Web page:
When my fabric arrived, I did a little happy dance, and then washed it per Spoonflower’s recommendation. I used gentle cycle with a tiny bit of Ivory dishsoap (my favorite for fabric – as was recommended to me by Harriet Hargrave in a class I attended from her many years ago). Dry on gentle cycle, remove promptly, and press well.

For the backing, I chose a fat quarter of Kona Cotton in Lemon Yellow (sized slightly larger than my spoonflower panel).  It was also prewashed and pressed well.  If you choose to use a printed backing fabric, be sure to place it on your cutting table, printed side DOWN so that when the quilt sandwich is completed the pretty side will be facing outward.

Cut a piece of batting to match the size of your backing fabric and smooth it out over the top of the backing fabric. For small art quilts I use Hobbs Thermore batting. ( It comes queen size and folded in a bag. One bag lasts me a LONG time. I like it because it is very thin (1/16”) and not lumpy and bumpy. Since it’s polyester, it doesn’t require dense quilting and if you need to wash the completed quilt, then it won’t pucker up like cotton batting does. While I LOVE a puckered up lap quilt, I don’t really want my art quilts to have that same effect.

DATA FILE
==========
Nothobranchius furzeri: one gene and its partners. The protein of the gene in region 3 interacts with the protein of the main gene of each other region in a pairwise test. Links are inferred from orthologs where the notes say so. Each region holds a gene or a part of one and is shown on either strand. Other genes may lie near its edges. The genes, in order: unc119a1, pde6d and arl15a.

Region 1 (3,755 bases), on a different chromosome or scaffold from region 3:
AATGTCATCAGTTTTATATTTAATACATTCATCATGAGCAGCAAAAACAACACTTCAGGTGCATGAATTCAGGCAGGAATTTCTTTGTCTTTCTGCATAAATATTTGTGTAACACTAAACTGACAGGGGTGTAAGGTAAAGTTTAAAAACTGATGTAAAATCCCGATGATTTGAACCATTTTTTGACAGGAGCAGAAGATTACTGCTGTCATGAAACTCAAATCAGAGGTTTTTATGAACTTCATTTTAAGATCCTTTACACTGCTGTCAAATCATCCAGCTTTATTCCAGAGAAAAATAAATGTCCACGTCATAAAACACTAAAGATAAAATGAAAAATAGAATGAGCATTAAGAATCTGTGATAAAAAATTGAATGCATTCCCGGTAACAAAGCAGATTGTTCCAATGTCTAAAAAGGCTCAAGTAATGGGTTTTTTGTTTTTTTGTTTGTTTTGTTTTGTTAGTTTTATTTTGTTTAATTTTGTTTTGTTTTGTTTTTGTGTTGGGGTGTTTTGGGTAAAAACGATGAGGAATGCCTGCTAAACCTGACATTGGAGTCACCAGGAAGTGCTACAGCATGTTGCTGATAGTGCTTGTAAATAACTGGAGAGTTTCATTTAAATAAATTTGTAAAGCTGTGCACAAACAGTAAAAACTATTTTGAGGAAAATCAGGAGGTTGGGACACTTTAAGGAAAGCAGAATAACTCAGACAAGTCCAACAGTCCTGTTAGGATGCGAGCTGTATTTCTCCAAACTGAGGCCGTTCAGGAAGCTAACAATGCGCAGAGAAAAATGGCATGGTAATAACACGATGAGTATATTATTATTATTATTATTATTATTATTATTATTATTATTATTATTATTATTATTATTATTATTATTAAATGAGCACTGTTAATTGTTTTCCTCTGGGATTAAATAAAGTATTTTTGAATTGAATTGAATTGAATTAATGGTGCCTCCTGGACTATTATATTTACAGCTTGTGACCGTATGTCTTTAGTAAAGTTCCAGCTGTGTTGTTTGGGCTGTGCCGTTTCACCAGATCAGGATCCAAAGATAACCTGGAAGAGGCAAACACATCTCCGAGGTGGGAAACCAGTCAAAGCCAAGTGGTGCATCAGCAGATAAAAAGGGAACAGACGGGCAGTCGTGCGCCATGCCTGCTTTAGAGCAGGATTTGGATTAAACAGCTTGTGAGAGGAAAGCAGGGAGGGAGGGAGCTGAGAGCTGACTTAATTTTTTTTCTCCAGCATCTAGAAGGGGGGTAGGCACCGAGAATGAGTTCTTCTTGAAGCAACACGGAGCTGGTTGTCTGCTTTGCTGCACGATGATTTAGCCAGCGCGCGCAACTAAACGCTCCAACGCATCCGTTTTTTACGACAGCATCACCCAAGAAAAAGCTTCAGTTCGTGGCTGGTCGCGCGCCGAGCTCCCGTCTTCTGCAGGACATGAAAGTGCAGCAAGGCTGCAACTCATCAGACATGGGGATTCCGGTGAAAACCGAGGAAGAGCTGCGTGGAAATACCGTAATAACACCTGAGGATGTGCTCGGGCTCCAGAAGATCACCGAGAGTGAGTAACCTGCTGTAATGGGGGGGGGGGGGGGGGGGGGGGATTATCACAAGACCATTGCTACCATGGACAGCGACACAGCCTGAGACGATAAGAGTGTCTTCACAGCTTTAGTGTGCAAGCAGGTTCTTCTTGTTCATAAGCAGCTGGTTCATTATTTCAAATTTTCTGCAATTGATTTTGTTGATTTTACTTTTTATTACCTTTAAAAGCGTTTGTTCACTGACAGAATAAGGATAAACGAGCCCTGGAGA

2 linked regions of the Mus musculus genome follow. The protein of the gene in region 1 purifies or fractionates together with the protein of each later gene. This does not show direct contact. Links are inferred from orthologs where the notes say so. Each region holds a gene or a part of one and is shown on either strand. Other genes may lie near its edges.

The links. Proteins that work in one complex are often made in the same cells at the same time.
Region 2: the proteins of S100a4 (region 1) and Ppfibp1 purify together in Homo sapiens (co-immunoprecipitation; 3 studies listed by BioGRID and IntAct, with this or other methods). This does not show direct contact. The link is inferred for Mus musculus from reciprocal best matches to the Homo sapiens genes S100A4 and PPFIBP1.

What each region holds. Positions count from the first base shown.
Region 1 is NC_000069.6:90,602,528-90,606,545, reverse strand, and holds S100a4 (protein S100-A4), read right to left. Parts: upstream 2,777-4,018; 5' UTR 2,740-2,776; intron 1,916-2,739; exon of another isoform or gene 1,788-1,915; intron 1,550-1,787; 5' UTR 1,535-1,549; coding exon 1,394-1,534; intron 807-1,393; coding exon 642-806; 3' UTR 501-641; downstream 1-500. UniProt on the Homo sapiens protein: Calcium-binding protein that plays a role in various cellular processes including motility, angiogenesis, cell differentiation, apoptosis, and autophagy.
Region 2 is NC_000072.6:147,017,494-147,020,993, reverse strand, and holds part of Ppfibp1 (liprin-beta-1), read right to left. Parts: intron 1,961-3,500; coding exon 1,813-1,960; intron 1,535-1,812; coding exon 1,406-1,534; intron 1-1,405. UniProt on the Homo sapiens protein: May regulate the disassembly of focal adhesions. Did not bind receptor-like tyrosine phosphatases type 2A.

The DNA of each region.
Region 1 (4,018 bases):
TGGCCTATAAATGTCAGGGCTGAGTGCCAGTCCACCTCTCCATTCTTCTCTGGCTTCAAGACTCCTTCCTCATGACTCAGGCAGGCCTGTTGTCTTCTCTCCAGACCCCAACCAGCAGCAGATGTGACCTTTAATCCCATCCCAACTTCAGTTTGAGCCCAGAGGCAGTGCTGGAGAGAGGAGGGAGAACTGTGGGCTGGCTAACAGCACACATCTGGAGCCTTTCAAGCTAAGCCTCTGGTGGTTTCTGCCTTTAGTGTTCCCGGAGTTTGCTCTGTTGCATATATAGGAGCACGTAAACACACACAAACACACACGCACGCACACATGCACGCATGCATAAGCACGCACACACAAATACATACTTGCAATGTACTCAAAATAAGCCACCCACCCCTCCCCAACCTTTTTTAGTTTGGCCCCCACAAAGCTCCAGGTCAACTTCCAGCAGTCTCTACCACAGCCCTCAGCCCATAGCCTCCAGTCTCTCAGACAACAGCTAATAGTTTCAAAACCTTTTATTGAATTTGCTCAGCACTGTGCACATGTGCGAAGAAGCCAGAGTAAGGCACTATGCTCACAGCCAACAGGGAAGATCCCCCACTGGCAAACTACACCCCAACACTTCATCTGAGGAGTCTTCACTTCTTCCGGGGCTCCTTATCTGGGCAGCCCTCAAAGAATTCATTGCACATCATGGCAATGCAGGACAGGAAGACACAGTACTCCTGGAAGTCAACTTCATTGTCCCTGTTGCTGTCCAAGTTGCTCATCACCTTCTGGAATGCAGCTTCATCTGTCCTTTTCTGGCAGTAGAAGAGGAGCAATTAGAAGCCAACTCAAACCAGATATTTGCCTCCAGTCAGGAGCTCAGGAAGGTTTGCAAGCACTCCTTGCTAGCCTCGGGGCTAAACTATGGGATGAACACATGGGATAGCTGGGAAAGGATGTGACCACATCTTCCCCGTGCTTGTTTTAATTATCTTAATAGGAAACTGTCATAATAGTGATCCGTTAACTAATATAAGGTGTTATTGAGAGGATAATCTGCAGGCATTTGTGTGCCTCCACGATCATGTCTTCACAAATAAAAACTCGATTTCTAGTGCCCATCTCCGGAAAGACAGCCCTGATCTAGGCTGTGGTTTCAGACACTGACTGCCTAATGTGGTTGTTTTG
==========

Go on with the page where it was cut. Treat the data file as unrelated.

Now I layered the quilt panel on the top of my sandwich and smoothed it all together. This is the point that it should probably be basted to avoid the fabrics shifting around while quilting.

Confession: For small quilts like this, I sometimes don’t pin or spray baste. GASP!  I know!  I really should but when the layers are sticking together well and I know that I won’t be doing a lot of heavy quilting that will cause it to shift, I just throw it on the machine and quilt.

Now it’s time for the fun part! I set up my machine with a new needle and put on my walking foot. I used matching thread for the top and either matching thread or yellow thread in the bobbin. I used cotton 50 wt thread – usually Aurifil.